Saturday, August 1, 2009


Praise be to the Lord, to God our Savior, who daily bears our burdens. Selah

                        Psalm 68.19 

What’s in a Name?

A few months back, I met a young man soon to become a father. He and his wife were expecting a daughter and they’d narrowed their name options to three: their mothers’ maiden names and Selah. I’ve always loved surnames for women, but “Selah” intrigued me most. “It’s from The Psalms,” he said. “It means ‘Praise the Lord.’” What a perfect name and inspired choice. I told him, “You may have found the most beautiful name any child received.” The conversation moved on to Lamaze classes and nursery furniture and such. Still, my mind kept leaping back to “Selah.” His translation differed slightly from mine. I’d always read “Selah” as a musical direction to indicate a momentary break to reflect. The English teacher in me wanted to mention this. Suppose they call their little girl Selah and she spends the rest of her life trying to clarify what her name means?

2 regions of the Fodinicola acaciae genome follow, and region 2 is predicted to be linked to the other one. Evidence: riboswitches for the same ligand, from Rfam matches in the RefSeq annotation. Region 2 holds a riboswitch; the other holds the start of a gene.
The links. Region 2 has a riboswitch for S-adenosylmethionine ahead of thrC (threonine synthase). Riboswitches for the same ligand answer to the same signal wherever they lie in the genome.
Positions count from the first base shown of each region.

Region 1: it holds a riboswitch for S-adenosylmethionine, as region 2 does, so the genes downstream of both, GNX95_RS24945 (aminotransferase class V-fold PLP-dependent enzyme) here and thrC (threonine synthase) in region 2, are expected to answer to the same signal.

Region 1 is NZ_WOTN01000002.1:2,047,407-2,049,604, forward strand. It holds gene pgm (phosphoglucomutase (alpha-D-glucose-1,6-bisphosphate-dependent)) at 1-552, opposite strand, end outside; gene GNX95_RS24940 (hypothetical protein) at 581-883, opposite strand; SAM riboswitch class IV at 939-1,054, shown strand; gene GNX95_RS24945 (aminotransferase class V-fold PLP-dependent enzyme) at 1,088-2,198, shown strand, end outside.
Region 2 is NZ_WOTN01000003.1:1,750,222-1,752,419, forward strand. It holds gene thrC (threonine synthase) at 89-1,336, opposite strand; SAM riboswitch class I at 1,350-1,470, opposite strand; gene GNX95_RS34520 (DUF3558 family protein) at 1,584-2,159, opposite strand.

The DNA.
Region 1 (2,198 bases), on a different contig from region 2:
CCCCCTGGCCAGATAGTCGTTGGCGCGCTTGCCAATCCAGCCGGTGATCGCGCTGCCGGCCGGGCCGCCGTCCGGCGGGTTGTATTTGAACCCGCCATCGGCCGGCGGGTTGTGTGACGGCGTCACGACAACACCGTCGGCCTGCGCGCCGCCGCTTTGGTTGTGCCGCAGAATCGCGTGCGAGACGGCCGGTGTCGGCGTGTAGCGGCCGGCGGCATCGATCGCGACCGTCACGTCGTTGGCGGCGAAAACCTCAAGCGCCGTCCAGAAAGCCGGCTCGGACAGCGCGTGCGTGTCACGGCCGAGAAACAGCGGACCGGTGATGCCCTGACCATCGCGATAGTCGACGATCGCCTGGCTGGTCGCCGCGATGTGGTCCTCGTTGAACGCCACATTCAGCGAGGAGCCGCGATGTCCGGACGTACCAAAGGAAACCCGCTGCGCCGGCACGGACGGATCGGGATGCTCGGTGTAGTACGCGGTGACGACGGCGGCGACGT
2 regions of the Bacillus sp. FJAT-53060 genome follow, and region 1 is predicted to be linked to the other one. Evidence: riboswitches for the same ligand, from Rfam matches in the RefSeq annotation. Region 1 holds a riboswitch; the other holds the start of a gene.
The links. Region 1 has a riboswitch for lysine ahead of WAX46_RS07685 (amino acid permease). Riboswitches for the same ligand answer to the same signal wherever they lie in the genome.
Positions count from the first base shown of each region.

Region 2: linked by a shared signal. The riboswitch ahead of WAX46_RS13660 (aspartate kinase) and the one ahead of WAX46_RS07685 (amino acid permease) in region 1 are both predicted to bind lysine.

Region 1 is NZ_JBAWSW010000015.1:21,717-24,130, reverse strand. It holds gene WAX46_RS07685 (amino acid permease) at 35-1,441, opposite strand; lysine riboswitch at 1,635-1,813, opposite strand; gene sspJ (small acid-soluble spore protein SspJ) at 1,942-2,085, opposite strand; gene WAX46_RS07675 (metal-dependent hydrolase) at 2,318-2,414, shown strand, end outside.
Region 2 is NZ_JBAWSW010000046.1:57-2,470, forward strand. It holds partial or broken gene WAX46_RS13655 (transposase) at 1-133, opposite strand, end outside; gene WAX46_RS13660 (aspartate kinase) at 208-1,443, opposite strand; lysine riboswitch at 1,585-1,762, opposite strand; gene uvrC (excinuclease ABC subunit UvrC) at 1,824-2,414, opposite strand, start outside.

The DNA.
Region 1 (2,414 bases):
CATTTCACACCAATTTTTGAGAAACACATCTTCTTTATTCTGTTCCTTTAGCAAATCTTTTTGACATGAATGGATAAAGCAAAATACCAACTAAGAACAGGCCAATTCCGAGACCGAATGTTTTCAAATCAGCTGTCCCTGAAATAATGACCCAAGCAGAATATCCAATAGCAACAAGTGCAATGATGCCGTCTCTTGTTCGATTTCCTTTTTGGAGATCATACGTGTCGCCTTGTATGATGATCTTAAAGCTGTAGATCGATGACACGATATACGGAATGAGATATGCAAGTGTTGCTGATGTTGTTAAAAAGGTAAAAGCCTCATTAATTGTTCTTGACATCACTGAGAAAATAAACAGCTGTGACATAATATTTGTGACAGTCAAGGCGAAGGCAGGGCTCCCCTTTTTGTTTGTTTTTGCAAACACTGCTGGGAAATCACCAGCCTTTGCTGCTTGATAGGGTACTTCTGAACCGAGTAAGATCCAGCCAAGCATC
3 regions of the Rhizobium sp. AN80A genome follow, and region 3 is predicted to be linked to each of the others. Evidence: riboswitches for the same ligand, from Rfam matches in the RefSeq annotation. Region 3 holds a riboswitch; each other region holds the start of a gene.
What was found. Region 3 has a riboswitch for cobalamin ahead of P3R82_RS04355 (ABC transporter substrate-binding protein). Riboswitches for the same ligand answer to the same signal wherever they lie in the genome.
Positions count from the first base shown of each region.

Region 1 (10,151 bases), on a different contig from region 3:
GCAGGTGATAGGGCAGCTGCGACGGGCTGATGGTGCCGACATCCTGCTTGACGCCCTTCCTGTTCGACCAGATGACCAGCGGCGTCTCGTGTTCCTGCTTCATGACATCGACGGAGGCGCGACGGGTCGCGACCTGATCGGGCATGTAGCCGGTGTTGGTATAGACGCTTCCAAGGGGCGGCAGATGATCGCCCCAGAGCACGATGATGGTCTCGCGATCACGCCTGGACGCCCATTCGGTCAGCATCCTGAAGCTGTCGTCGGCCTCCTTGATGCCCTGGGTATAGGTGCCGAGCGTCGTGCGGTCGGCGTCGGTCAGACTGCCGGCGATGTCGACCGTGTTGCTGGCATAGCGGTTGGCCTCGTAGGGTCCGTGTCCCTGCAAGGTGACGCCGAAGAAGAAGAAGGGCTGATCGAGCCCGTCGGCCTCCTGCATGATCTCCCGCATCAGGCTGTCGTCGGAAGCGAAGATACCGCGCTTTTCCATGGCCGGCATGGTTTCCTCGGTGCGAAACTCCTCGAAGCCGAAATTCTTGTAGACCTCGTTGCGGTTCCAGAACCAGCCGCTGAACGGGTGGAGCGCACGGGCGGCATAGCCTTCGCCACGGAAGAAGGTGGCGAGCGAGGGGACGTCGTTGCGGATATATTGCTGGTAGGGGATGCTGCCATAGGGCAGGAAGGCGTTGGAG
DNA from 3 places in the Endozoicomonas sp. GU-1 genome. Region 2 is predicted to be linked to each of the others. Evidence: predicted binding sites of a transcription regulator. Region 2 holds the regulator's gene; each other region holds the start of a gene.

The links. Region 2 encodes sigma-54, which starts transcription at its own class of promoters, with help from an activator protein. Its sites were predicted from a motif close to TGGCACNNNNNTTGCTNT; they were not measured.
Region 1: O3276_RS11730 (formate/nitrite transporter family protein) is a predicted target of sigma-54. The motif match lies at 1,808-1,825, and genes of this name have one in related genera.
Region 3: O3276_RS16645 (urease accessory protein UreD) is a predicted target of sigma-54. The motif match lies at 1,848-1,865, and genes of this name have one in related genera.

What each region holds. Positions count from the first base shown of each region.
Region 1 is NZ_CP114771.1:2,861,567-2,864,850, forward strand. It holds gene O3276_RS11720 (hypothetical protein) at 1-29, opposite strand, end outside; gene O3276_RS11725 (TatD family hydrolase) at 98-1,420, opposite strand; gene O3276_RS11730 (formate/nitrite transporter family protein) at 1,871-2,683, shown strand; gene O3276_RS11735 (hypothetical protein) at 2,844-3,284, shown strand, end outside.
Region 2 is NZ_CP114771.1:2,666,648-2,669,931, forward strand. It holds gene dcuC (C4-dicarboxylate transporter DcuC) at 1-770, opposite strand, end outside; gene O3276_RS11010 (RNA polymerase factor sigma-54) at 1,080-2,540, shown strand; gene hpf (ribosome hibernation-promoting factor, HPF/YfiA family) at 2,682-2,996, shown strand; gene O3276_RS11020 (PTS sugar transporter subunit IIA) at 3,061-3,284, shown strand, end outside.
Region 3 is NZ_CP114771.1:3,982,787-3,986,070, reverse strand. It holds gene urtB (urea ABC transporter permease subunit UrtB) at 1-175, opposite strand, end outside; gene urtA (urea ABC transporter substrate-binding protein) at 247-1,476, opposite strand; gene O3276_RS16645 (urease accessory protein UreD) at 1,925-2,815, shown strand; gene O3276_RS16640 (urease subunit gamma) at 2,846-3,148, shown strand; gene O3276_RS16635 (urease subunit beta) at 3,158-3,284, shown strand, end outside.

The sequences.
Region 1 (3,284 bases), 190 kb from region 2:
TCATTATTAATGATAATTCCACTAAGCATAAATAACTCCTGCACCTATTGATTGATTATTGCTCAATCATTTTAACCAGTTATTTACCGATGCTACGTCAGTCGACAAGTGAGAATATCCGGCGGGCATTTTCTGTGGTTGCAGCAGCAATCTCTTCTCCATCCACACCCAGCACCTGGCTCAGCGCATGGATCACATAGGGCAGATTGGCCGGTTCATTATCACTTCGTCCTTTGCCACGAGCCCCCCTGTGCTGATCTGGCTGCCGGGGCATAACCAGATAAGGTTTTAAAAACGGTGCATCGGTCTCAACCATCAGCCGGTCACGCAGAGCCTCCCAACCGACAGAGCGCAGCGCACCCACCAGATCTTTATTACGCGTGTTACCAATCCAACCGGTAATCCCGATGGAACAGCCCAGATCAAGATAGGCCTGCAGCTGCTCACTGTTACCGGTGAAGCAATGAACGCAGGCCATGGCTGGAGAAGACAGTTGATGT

I politely resisted the impulse. But our talk left me wondering if my translation was off. From time to time, I’d Google the word, yet with my searches raising more questions than answers, mild curiosity evolved into manic obsession. So I called a seminarian buddy for a clear explanation. What does Selah mean? “Nobody really knows,” she said. “That’s why it’s transliterated [phonetically spelled] rather than translated. We don’t even know if it’s a noun or a verb, which is why we can't punctuate it.” There must be etymological clues. “Nope,” she answered. “The word has no concrete lineage. It just pops up.” She explained everyone agrees “Selah” is like modern music’s double-slash—a brief, emphatic pause. “But what we’re to do during the break is uncertain,” she said. “Its context suggests various things: praise, reflection, connecting ideas, or my favorite, ‘weighing’”—based on alternate usage of the same word to mean “hanging,” as in a balance. She advised me to thumb through Psalms and observe where and how “Selah” is placed. “All the interpretations work.”